The opponents of a proposed wind turbine project here say the efforts of an Ohio-based blogger to provide detailed maps of turbine projects in Ontario fill an important gap in the information chain.
Wayne Gulden, creator of the website Ontario Wind Turbines, uses Google Maps technology to indicate the site and scale of wind farms, both existing and proposed, across the province – including the NextEra Energy site in Mapleton as well as other projects near Belwood and Arthur.
Gulden’s main residence is Yellow Springs, Ohio, which is not currently the site of any existing or proposed turbine projects. However, he has a cottage on Amherst Island, an Ontario community in the middle of a region where numerous projects are either in operation or on the drawing board.
The lack of detailed information on a province-wide basis has been a sore point among turbine opponents for some time.
“It’s important that people know where they are,” said Janet Vallery, spokesperson for the Oppose Belwood Wind Farm Association.
She suggested the Ontario Power Authority has the information but is hesitant to release it because it will reveal the government’s plans to “industrialize” rural Ontario.
“I think the government just doesn’t want people to know how bad it is,” said Vallery.
The government doesn’t make a consolidated map of projects available to the public, but the Minister of Energy says the information is available.
“The contracts are publicly posted,” Energy Minister Chris Bentley told the CBC earlier this month. “They’re available. Who has the contracts is public information. Every company establishing wind turbines has to go through public consultation.
“It’s out there for the people in the community and municipality.”
However Gulden said gathering detailed information on turbines requires some serious detective work that not everyone interested in the developments is able to do.
“You almost have to have the individual coordinates,” he said. Gulden uses site descriptions, noise studies and other published information to create his maps, but concedes he is limited by time and lack of published resources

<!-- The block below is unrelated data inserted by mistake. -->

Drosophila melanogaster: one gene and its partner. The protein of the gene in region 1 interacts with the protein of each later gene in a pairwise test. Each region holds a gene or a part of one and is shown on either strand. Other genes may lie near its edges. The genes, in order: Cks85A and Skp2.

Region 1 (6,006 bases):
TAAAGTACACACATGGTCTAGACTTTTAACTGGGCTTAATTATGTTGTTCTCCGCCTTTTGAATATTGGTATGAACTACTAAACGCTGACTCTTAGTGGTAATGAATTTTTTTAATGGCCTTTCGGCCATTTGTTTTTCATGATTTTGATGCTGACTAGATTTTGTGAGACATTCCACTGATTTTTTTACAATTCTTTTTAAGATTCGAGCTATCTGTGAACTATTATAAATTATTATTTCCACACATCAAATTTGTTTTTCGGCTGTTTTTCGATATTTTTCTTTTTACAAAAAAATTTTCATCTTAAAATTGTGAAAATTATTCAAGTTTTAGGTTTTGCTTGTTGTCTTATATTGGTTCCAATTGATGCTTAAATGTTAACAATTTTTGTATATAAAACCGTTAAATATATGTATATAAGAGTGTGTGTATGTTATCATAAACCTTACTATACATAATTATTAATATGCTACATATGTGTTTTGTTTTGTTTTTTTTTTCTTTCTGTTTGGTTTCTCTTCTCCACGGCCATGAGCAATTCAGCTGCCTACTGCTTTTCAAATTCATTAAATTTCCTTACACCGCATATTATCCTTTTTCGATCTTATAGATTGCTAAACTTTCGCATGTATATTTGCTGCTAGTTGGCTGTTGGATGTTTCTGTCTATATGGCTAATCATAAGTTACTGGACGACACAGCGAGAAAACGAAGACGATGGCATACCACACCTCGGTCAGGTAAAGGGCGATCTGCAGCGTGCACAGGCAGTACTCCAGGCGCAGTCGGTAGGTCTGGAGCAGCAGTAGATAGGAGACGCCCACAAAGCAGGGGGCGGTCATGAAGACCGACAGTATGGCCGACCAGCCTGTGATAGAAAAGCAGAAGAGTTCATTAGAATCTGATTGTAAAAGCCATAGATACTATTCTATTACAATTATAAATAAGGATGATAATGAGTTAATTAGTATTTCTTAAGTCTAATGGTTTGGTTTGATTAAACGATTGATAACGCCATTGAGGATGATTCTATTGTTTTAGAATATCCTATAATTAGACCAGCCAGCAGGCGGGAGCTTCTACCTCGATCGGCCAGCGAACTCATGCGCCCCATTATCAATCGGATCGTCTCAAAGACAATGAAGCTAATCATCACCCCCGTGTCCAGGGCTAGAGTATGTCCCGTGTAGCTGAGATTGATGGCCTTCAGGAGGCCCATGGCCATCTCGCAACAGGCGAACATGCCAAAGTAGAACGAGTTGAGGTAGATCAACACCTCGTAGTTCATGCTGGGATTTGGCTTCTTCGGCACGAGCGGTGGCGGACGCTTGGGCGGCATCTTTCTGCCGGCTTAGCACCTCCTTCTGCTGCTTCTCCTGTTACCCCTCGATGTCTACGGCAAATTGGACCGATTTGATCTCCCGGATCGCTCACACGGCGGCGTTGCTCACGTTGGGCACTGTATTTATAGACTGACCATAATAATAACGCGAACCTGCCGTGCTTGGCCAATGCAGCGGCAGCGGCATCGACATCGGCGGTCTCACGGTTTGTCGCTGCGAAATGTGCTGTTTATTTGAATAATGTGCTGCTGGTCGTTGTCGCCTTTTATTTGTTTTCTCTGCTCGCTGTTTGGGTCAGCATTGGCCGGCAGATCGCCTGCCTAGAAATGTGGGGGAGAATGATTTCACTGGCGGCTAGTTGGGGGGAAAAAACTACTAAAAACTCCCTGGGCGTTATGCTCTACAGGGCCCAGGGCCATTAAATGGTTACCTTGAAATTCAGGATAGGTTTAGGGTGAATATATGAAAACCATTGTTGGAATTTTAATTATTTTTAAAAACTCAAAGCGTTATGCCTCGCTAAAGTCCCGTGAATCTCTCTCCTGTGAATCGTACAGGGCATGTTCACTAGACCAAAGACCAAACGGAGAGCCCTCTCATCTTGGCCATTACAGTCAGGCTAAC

Gulden’s map illustrates not just where projects are located, but the number of turbines on the site, and brings the scale of development into clearer focus, says Jane Wilson, president of Wind Concerns Ontario.
“I think it’s extremely valuable and it shows really well the growing area it’s happening in,” she states.
Wilson feels neither the government, nor wind power proponents want to put a consolidated map in front of the public.
“I would say, to put it out there, that it’s intentional, because they really don’t want people to know how many projects there are going to be and the scale of them,” she stated.
For his part, Gulden would be happy to have the government take over the project and would happily turn over his programs and information to assist with the project.
“I really think that it would be nice to have the government doing this,” he said.
Gulden, a retired computer networking specialist, keeps the maps as updated as possible, based on information he searches out himself, or is supplied to him by followers of his blogs, including Wind Farm Realities and Amherst Island Wind Info.
He recently added the NextEra Energy location in Mapleton to his Ontario Wind Turbines website, but as of Tuesday, the site did not yet show either the existing project in Arthur or the proposed project in Belwood.
Vallery welcomes any attempt to provide a map that displays the density and location of wind turbines, which she called “unreliable” and “eyesores” that have a negative impact on tourism and prime farmland.
“It will show the extent of the damage that’s going to be done,” she said of Gulden’s mapping project.
“Once the turbines are up, they’re up for 20 years.”
Gulden’s mapping information can be found at http://ontario-wind-turbines.org.
– with files from Chris Daponte
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